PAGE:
First Pub. Date
London: Macmillan and Co.
The text of this edition is copyright © 1932. This book is available through Transaction Publishers, Inc. Direct all requests for permissions and copyrights to Transaction Publishers, Inc.
- Preface to the Third Edition
- Note to the Fourth Edition
- Part I, Chapter 1
- Part I, Chapter 2
- Part I, Chapter 3
- Part I, Chapter 4
- Part I, Chapter 5
- Part I, Chapter 6
- Part I, Chapter 7
- Part I, Chapter 8
- Part I, Chapter 9
- Part I, Chapter 10
- Part I, Chapter 11
- Part II, Chapter 1
- Part II, Chapter 2
- Part II, Chapter 3
- Part II, Chapter 4
- Part II, Chapter 5
- Part II, Chapter 6
- Part II, Chapter 7
- Part II, Chapter 8
- Part II, Chapter 9
- Part II, Chapter 10
- Part II, Chapter 11
- Part II, Chapter 12
- Part II, Chapter 13
- Part II, Chapter 14
- Part II, Chapter 15
- Part II, Chapter 16
- Part II, Chapter 17
- Part II, Chapter 18
- Part II, Chapter 19
- Part II, Chapter 20
- Part II, Chapter 21
- Part II, Chapter 22
- Part III, Chapter 1
- Part III, Chapter 2
- Part III, Chapter 3
- Part III, Chapter 4
- Part III, Chapter 5
- Part III, Chapter 6
- Part III, Chapter 7
- Part III, Chapter 8
- Part III, Chapter 9
- Part III, Chapter 10
- Part III, Chapter 11
- Part III, Chapter 12
- Part III, Chapter 13
- Part III, Chapter 14
- Part III, Chapter 15
- Part III, Chapter 16
- Part III, Chapter 17
- Part III, Chapter 18
- Part III, Chapter 19
- Part III, Chapter 20
- Part IV, Chapter 1
- Part IV, Chapter 2
- Part IV, Chapter 3
- Part IV, Chapter 4
- Part IV, Chapter 5
- Part IV, Chapter 6
- Part IV, Chapter 7
- Part IV, Chapter 8
- Part IV, Chapter 9
- Part IV, Chapter 10
- Part IV, Chapter 11
- Part IV, Chapter 12
- Part IV, Chapter 13
- Appendix I
- Appendix II
- Appendix III
§ 1. WE may now return to the main argument. In Chapter XI. we supposed self-interest to act along the route of simple competition. We showed that in these circumstances, apart from divergences of the types discussed in Chapter IX., the value of the marginal private net product of resources in any industry tends to equality with the central value of marginal net products in general, and inquired in what circumstances the value of the marginal social net product of resources in the given industry would diverge from the value of the marginal private net product there. We have now to consider other routes along which self-interest may act. As has already been observed, an essential note of “simple competition” is that the supply of each seller constitutes so small a part of the aggregate supply of the market that he is content to “accept market prices without trying, of set purpose, to modify them.”
*28 When any seller’s output constitutes a substantial part of the whole, there is scope for various sorts of monopolistic action; and, when any sort of monopolistic action is present, self-interest does not tend to evolve an output such that the value of the marginal private net product of resources devoted to its production is equal to that yielded by resources employed elsewhere. In future chapters I shall examine monopolistic action in detail. Before that is done, however, convenience suggests that some study should be made of the conditions which determine the appearance of monopolistic power.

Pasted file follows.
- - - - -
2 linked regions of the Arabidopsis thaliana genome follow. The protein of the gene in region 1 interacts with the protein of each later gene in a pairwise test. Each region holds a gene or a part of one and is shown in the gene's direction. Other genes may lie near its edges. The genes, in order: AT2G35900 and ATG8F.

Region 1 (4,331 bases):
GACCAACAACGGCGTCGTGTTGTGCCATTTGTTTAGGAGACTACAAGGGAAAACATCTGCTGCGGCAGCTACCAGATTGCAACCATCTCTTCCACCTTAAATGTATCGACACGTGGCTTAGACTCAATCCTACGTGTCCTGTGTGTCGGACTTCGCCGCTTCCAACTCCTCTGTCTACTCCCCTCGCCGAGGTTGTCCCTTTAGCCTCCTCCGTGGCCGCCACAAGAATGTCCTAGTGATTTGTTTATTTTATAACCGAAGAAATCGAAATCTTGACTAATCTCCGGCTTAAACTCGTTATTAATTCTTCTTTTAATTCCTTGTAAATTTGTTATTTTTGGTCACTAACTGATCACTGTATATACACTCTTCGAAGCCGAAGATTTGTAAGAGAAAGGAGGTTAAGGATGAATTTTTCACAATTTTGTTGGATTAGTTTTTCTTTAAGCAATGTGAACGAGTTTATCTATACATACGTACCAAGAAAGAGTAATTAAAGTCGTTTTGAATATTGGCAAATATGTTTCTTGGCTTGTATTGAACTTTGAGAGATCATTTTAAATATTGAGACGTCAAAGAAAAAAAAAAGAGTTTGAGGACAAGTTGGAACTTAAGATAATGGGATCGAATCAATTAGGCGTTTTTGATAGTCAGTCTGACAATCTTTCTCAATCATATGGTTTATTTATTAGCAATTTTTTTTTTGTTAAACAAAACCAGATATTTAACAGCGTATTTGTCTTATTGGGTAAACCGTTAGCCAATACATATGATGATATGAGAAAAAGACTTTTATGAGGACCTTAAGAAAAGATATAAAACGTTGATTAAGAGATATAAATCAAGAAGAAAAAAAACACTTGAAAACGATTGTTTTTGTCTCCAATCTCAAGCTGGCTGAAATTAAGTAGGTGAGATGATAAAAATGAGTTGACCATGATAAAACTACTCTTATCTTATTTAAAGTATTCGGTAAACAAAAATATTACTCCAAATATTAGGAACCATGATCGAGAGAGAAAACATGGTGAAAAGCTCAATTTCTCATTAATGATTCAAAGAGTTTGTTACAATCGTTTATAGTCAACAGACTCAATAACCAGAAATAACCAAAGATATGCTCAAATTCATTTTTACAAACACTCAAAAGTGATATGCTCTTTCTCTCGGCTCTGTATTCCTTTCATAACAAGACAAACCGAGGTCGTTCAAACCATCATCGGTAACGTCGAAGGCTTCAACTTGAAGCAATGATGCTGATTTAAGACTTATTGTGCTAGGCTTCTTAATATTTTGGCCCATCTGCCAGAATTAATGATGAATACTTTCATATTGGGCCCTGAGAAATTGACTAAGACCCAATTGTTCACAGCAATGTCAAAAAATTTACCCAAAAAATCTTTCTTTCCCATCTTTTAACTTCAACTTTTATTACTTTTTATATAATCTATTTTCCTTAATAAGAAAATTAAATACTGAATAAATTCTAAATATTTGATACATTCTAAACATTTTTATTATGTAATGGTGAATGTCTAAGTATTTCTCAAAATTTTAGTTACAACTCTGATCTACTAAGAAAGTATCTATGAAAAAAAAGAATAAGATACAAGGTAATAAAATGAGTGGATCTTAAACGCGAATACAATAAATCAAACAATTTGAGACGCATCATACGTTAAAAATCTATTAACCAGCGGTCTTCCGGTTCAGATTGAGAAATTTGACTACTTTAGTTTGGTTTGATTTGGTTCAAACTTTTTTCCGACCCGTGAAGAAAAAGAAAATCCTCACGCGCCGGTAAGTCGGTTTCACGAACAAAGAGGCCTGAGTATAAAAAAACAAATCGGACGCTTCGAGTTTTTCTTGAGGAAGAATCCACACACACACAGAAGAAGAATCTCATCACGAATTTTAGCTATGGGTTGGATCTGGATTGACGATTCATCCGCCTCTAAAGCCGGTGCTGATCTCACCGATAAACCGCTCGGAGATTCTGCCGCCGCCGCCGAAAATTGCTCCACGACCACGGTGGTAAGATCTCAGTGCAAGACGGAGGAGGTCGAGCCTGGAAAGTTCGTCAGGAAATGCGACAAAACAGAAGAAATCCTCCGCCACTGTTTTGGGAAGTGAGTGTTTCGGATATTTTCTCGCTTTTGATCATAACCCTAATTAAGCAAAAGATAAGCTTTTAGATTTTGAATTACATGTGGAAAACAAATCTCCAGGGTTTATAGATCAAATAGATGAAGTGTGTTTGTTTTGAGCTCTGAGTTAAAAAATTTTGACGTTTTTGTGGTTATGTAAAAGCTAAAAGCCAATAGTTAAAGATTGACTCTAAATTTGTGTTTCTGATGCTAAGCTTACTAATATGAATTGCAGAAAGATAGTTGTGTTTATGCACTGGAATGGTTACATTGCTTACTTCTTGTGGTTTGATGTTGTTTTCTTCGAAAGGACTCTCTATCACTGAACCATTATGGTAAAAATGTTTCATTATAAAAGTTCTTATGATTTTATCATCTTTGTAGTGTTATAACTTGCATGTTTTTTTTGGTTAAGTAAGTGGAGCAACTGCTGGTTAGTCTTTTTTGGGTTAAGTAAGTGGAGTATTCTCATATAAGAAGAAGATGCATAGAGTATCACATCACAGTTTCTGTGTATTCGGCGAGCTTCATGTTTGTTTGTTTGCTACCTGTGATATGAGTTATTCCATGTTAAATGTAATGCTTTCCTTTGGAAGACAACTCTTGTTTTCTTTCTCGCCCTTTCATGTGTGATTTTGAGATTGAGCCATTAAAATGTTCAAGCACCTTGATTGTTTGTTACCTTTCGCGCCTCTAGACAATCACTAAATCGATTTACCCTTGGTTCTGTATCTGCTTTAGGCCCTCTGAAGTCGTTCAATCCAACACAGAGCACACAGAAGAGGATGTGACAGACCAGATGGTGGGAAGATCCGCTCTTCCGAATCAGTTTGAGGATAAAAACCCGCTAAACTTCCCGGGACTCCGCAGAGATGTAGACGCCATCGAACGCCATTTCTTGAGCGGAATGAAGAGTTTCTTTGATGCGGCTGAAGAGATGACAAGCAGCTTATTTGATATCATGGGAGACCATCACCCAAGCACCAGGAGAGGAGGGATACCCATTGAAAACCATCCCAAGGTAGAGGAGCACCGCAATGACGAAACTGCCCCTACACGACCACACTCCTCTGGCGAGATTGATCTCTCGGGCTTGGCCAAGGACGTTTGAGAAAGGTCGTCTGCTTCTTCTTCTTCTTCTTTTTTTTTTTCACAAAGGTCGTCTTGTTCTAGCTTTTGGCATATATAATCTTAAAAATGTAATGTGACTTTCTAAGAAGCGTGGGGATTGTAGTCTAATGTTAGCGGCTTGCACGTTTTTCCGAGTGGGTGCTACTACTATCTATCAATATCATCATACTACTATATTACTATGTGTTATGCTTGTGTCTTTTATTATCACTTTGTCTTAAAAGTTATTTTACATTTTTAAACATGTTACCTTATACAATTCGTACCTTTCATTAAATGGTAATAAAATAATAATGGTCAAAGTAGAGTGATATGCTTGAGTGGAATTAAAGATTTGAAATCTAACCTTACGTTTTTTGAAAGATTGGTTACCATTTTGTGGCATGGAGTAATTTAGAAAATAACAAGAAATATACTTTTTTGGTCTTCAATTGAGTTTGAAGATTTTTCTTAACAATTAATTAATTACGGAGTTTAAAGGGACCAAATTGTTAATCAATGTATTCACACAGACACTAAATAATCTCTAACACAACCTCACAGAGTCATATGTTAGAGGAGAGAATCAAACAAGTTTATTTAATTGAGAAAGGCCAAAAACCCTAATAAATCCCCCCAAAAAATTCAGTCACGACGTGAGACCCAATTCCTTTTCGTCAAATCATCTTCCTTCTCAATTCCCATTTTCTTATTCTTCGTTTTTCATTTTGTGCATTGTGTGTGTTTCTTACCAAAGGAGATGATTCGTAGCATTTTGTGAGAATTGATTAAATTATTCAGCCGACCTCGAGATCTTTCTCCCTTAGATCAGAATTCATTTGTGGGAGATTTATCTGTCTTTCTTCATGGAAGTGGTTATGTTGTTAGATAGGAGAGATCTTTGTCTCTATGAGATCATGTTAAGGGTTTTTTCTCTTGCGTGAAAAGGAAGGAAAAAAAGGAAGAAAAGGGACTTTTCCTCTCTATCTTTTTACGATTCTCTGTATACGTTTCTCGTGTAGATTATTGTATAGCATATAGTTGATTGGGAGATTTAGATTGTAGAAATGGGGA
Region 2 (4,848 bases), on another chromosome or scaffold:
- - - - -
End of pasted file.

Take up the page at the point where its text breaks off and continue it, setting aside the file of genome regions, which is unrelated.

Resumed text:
§ 2. First, other things being equal, circumstances, which,
when the aggregate scale of an industry is given, make it structurally economical for the typical individual establishment to be large,
pro tanto increase the likelihood that a single
seller will market a considerable part of the aggregate output of his industry; for such circumstances necessarily increase the probability that a single
establishment will market a considerable part of that output. Whether any single establishment will, in fact, become big enough, relatively to the whole of an industry, to procure an element of monopolistic power, depends on the general characteristics of the various industries concerned. Such an event is more than usually likely in industries that produce fancy goods liable to become “specialities.” For in these industries there often exist, within the broad general market, minor markets, to a certain extent non-competitive among themselves; and, when this is so, a single establishment may supply a considerable proportion of its own minor market without itself being of very great size absolutely. In a few peculiar industries, among those concerned with staple goods and services, it may also well be that the prospect of internal economies will lead to the evolution of single establishments large enough to control a predominant part of the whole output of the industry. One of the most notable instances of this is afforded by the industry of railway transportation along any assigned route. In view of the great engineering cost of preparing a suitable way, it will, obviously, be much less expensive to have one or, at most, a few railways providing the whole of the transport service between any two assigned points than to have this service undertaken by a great number of railways, each performing an insignificant proportion of the whole service. Similar remarks hold good of the industries of furnishing water, gas, electricity, or tramway service to a town. The existence of many separate establishments involves a large number of main pipes, wires and rails. But the whole business of any ordinary district can be worked with a very small number of these mains. Therefore the existence of many separate establishments implies the investment of a great quantity of capital in mains that are only employed up to a very